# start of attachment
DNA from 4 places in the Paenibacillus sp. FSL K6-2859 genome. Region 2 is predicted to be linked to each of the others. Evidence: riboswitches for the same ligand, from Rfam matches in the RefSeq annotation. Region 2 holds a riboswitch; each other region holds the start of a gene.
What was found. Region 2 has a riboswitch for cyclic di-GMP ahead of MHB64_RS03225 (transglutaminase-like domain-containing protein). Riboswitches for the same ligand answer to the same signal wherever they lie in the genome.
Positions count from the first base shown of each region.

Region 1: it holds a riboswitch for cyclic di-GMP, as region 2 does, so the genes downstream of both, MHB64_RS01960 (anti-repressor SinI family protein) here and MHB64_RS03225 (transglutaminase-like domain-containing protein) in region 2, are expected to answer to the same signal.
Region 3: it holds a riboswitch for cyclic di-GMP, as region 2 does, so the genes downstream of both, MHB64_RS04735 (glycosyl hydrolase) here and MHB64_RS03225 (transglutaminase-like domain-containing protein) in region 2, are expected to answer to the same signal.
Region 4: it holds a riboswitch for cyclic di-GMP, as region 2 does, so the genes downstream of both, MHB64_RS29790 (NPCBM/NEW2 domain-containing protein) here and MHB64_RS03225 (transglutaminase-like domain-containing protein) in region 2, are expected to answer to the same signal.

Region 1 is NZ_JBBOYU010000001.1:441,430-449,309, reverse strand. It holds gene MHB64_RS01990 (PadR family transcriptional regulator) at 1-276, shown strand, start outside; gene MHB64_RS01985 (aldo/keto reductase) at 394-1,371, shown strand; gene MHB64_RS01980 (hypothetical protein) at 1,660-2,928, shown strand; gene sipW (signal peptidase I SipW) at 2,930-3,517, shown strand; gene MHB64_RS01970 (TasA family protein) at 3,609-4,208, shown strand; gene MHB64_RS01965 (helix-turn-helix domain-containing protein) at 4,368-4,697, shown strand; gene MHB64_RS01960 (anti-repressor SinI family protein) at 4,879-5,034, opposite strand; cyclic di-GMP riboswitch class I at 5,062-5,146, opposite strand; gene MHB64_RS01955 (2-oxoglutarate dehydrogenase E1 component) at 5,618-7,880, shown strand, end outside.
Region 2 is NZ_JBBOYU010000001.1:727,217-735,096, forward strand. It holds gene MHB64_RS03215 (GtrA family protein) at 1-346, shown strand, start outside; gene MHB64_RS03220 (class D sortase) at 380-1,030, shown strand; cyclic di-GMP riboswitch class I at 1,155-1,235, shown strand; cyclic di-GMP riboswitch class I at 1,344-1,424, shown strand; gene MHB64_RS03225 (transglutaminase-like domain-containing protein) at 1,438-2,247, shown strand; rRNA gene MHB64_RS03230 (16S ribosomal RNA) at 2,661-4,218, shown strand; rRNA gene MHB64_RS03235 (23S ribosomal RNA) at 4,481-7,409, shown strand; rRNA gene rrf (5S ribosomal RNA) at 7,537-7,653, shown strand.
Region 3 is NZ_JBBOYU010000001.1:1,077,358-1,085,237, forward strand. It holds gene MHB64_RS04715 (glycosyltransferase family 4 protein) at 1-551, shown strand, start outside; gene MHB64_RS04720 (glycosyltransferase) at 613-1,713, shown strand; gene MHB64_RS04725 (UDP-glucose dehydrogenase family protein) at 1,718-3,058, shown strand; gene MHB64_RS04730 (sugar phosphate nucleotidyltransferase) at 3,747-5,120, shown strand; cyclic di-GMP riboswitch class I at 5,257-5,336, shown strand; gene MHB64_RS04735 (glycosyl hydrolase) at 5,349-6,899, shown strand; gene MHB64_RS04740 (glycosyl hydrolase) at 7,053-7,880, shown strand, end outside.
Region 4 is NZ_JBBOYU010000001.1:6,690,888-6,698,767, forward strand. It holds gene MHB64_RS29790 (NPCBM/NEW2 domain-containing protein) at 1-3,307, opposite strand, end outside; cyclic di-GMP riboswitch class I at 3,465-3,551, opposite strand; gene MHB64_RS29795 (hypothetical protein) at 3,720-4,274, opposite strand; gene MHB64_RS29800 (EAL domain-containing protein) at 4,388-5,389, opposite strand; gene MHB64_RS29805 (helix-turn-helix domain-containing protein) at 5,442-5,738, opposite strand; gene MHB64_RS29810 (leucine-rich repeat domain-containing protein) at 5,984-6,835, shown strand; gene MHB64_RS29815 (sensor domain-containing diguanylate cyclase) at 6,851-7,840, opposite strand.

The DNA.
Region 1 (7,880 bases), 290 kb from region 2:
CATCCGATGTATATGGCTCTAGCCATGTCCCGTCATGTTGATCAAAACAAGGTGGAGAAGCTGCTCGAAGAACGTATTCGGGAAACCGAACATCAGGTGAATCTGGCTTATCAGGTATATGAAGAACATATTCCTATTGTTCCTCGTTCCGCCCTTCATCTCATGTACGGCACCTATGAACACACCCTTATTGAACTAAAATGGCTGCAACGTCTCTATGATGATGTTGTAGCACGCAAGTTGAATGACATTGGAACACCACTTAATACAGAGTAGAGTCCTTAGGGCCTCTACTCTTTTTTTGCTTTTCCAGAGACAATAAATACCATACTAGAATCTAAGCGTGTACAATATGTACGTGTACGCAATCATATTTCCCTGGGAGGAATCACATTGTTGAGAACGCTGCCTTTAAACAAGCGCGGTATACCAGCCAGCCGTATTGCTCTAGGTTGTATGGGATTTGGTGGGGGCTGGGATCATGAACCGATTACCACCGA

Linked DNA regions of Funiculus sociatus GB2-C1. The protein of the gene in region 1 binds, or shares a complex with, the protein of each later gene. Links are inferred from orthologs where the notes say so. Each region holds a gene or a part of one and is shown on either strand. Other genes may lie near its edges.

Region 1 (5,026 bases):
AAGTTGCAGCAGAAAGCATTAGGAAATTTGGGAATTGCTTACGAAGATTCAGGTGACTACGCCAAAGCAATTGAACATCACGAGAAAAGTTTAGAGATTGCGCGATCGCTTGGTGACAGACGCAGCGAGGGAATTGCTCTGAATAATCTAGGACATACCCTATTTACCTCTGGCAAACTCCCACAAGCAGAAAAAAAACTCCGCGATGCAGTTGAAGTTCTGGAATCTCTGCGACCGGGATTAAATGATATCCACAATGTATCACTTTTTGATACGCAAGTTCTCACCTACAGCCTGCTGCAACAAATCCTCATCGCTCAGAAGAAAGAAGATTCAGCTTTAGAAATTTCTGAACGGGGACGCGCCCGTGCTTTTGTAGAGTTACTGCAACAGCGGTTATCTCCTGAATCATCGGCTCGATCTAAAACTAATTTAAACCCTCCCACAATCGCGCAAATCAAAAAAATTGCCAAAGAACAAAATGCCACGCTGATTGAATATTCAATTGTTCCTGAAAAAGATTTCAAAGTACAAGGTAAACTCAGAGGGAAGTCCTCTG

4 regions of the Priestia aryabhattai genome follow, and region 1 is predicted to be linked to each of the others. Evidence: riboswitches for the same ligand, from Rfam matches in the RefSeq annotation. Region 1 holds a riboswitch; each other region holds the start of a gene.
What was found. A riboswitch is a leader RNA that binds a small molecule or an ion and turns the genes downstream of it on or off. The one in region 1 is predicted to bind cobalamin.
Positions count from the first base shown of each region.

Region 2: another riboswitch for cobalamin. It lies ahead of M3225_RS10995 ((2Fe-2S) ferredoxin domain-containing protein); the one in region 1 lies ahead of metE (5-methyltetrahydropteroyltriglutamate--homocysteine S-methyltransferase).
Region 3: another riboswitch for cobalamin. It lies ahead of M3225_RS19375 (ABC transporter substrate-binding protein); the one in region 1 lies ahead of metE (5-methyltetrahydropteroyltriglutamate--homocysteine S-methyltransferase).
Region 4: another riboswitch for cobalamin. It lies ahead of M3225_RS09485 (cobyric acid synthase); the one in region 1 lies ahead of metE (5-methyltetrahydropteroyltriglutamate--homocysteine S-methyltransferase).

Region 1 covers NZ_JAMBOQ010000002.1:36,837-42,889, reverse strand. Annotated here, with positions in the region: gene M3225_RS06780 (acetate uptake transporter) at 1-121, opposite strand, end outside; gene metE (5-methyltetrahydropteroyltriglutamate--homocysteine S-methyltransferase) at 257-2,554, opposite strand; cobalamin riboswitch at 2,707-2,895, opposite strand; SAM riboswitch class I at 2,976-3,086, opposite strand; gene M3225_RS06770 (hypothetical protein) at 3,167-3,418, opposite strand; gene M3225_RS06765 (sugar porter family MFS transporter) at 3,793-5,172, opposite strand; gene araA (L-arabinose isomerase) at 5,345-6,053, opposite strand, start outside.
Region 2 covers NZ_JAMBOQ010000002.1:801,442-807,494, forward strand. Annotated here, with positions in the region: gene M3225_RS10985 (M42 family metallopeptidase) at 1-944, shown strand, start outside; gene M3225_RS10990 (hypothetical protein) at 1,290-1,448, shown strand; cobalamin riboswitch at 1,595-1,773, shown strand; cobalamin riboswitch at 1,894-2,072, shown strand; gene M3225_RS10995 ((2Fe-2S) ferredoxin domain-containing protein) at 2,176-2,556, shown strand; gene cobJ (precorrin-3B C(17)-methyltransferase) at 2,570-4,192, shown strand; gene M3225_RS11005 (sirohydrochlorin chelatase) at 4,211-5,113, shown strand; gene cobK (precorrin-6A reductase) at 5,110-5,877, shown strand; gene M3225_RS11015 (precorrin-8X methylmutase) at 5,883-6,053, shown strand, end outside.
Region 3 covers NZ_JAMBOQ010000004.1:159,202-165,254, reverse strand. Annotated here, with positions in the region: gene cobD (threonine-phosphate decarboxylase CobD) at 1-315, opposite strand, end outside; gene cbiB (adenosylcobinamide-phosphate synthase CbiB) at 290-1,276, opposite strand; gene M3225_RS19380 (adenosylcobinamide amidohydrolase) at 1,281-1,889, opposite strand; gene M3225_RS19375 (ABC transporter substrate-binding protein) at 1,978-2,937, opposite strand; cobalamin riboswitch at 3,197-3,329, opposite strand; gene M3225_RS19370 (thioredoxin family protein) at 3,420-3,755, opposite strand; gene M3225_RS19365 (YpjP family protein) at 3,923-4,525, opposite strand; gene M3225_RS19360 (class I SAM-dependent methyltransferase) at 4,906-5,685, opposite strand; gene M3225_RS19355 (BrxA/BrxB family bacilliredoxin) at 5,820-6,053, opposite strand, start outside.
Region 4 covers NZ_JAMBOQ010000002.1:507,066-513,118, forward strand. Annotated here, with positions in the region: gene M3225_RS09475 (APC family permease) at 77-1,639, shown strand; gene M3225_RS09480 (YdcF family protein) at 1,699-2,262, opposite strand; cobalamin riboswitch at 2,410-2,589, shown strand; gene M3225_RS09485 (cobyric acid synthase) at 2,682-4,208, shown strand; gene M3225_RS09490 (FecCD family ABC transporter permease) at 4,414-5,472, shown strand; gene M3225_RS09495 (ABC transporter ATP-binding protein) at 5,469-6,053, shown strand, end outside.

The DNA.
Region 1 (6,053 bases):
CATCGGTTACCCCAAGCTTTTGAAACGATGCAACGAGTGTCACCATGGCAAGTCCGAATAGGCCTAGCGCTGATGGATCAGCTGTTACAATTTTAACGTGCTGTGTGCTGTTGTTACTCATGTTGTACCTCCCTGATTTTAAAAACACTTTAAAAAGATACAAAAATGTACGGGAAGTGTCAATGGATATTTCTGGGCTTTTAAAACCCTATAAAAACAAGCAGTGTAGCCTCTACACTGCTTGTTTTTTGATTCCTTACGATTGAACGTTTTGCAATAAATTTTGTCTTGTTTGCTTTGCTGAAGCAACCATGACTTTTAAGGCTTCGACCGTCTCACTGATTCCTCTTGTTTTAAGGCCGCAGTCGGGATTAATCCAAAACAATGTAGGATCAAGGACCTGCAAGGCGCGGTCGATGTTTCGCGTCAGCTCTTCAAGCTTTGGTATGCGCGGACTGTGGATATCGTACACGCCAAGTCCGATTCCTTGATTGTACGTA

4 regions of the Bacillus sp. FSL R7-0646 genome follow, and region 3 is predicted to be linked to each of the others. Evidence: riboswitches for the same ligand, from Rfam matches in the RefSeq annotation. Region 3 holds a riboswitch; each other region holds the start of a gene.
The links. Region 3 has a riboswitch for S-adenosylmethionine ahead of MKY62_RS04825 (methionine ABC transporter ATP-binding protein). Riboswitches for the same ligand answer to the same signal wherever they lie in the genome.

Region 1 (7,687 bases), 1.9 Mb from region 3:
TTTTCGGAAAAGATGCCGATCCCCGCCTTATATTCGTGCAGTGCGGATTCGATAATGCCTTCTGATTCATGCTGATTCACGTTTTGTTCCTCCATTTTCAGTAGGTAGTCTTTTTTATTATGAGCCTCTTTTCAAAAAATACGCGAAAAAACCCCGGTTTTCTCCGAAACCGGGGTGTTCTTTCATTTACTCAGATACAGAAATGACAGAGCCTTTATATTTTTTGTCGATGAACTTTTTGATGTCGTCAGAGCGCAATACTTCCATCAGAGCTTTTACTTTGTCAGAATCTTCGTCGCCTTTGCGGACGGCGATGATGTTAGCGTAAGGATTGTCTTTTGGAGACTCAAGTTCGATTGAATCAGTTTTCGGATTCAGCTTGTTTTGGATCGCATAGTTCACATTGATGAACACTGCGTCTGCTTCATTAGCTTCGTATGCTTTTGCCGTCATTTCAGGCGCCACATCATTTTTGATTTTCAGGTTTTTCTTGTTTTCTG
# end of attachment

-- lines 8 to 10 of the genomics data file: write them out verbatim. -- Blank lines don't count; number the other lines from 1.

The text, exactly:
Region 2 is NZ_JBBOYU010000001.1:727,217-735,096, forward strand. It holds gene MHB64_RS03215 (GtrA family protein) at 1-346, shown strand, start outside; gene MHB64_RS03220 (class D sortase) at 380-1,030, shown strand; cyclic di-GMP riboswitch class I at 1,155-1,235, shown strand; cyclic di-GMP riboswitch class I at 1,344-1,424, shown strand; gene MHB64_RS03225 (transglutaminase-like domain-containing protein) at 1,438-2,247, shown strand; rRNA gene MHB64_RS03230 (16S ribosomal RNA) at 2,661-4,218, shown strand; rRNA gene MHB64_RS03235 (23S ribosomal RNA) at 4,481-7,409, shown strand; rRNA gene rrf (5S ribosomal RNA) at 7,537-7,653, shown strand.
Region 3 is NZ_JBBOYU010000001.1:1,077,358-1,085,237, forward strand. It holds gene MHB64_RS04715 (glycosyltransferase family 4 protein) at 1-551, shown strand, start outside; gene MHB64_RS04720 (glycosyltransferase) at 613-1,713, shown strand; gene MHB64_RS04725 (UDP-glucose dehydrogenase family protein) at 1,718-3,058, shown strand; gene MHB64_RS04730 (sugar phosphate nucleotidyltransferase) at 3,747-5,120, shown strand; cyclic di-GMP riboswitch class I at 5,257-5,336, shown strand; gene MHB64_RS04735 (glycosyl hydrolase) at 5,349-6,899, shown strand; gene MHB64_RS04740 (glycosyl hydrolase) at 7,053-7,880, shown strand, end outside.
Region 4 is NZ_JBBOYU010000001.1:6,690,888-6,698,767, forward strand. It holds gene MHB64_RS29790 (NPCBM/NEW2 domain-containing protein) at 1-3,307, opposite strand, end outside; cyclic di-GMP riboswitch class I at 3,465-3,551, opposite strand; gene MHB64_RS29795 (hypothetical protein) at 3,720-4,274, opposite strand; gene MHB64_RS29800 (EAL domain-containing protein) at 4,388-5,389, opposite strand; gene MHB64_RS29805 (helix-turn-helix domain-containing protein) at 5,442-5,738, opposite strand; gene MHB64_RS29810 (leucine-rich repeat domain-containing protein) at 5,984-6,835, shown strand; gene MHB64_RS29815 (sensor domain-containing diguanylate cyclase) at 6,851-7,840, opposite strand.